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Lane
Lane, JD,CFP, MBA, CRPS
Category: Social Security
Satisfied Customers: 10898
Experience:  Law Degree, specialization in Tax Law and Corporate Law, CFP and MBA, Providing Financial, Social Security & Tax advice since 1986
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MN pension enforcement impacts ability to collect on Social

Customer Question

MN pension for law enforcement impacts ability to collect on Social Security for pensioner but not exwife who collects half of State Pension. Exwife suggested I apply for married portion of her SS pension and Social Security states that can't be done.
I asked SS rep why I cannot apply for half of ex wife's SS benefit and yet she is able to collect her full SS and half of my State of MN pension???
Submitted: 8 months ago.
Category: Social Security
Expert:  Lane replied 8 months ago.

Hi David,

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Yes, so sorry, but this is one of the biggest Social Security "gotcha's" out there.

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For someone who has worked under a non-social security system there are two different provisions of the law that affect.

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(1) The Windfall Elimination Provision (WEP), and

(2) The Government pension offset (GPO)

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THe WEP reduces your social security benefit that you may have, by having worked some years under social security.

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It's a fairly complicated formula that reduces the "third factor" the 90% of Average earnings, all the way down to 40% (for less than 20 years under social security) and up to 85% for 29 years under social security) ... If someone has a government pension and works a full 30 years in social security too, there's no rfeduction.

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The GPO reduces any spousal or survivor benefits that might be available from a spouse, for a person who had worked under a government (non-social security system). The formula's much simpler for this one. your spousal benefit is reduced by 2/3 of your own non-social security pension.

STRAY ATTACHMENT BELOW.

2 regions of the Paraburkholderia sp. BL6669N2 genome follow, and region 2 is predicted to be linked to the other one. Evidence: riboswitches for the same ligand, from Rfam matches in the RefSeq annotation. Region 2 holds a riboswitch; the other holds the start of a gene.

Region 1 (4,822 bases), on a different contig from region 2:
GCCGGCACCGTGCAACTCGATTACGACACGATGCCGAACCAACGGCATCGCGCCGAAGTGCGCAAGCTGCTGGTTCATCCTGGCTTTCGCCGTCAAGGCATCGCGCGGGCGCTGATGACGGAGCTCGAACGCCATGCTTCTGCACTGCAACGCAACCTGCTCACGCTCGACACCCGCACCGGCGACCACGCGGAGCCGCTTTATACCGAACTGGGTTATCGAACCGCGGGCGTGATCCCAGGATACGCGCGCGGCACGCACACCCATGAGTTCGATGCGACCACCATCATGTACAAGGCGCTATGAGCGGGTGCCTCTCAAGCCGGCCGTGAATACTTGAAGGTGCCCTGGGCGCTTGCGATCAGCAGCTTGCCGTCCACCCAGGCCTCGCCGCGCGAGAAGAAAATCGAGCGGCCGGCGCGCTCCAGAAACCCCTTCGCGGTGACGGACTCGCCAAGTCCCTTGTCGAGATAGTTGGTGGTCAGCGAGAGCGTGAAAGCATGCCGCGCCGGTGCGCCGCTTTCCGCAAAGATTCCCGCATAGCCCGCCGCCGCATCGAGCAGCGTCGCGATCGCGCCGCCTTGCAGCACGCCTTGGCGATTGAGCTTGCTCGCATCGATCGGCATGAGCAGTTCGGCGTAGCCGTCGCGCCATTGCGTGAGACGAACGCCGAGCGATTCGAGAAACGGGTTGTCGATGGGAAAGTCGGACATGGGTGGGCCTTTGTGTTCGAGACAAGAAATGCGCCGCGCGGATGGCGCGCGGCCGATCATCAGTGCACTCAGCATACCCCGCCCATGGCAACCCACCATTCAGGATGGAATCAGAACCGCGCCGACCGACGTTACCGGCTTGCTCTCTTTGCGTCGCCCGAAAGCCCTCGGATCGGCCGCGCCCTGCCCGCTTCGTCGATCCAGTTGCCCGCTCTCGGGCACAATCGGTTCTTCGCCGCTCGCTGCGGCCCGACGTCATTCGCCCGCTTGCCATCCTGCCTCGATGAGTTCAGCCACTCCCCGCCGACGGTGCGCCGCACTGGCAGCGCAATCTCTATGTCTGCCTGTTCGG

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So, given that the spousal benefit is at most 50%, if your own non-social security system were, say 3,000 (just to make the math easy) and the spousal benefit you would get from your wife were, say, 1000. ... then the 2000 reduction (2/3 of you 3000 non SS pension) would completely wipe out an spousal benefit ... and this happens a lot , in my experience with clients. (1) becasue the non-social security pensions tend to be good and (2) the spousal social security benefit is on 1/2 of the spouses benefit (and even less if you aren't at full retirement age)

Expert:  Lane replied 8 months ago.

Hi,

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I’m just checking back in to see how things are going.

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Did my answer help?

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If this HAS helped, and you DON’T have other questions … I'd appreciate a positive rating (using the faces or stars on your screen, and then clicking “submit")

I receive no crediting for the work here until you rate

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Thank you!

Lane

I have a law degree, with concentration in Tax Law, Estate law & Corporate law, an MBA, with specialization in finance & tax, as well as CFP and CRPS designations. - I’ve been providing financial, Social Security/Medicare, estate, corporate, both for-profit and non-profit, and tax advice on three continents, since 1986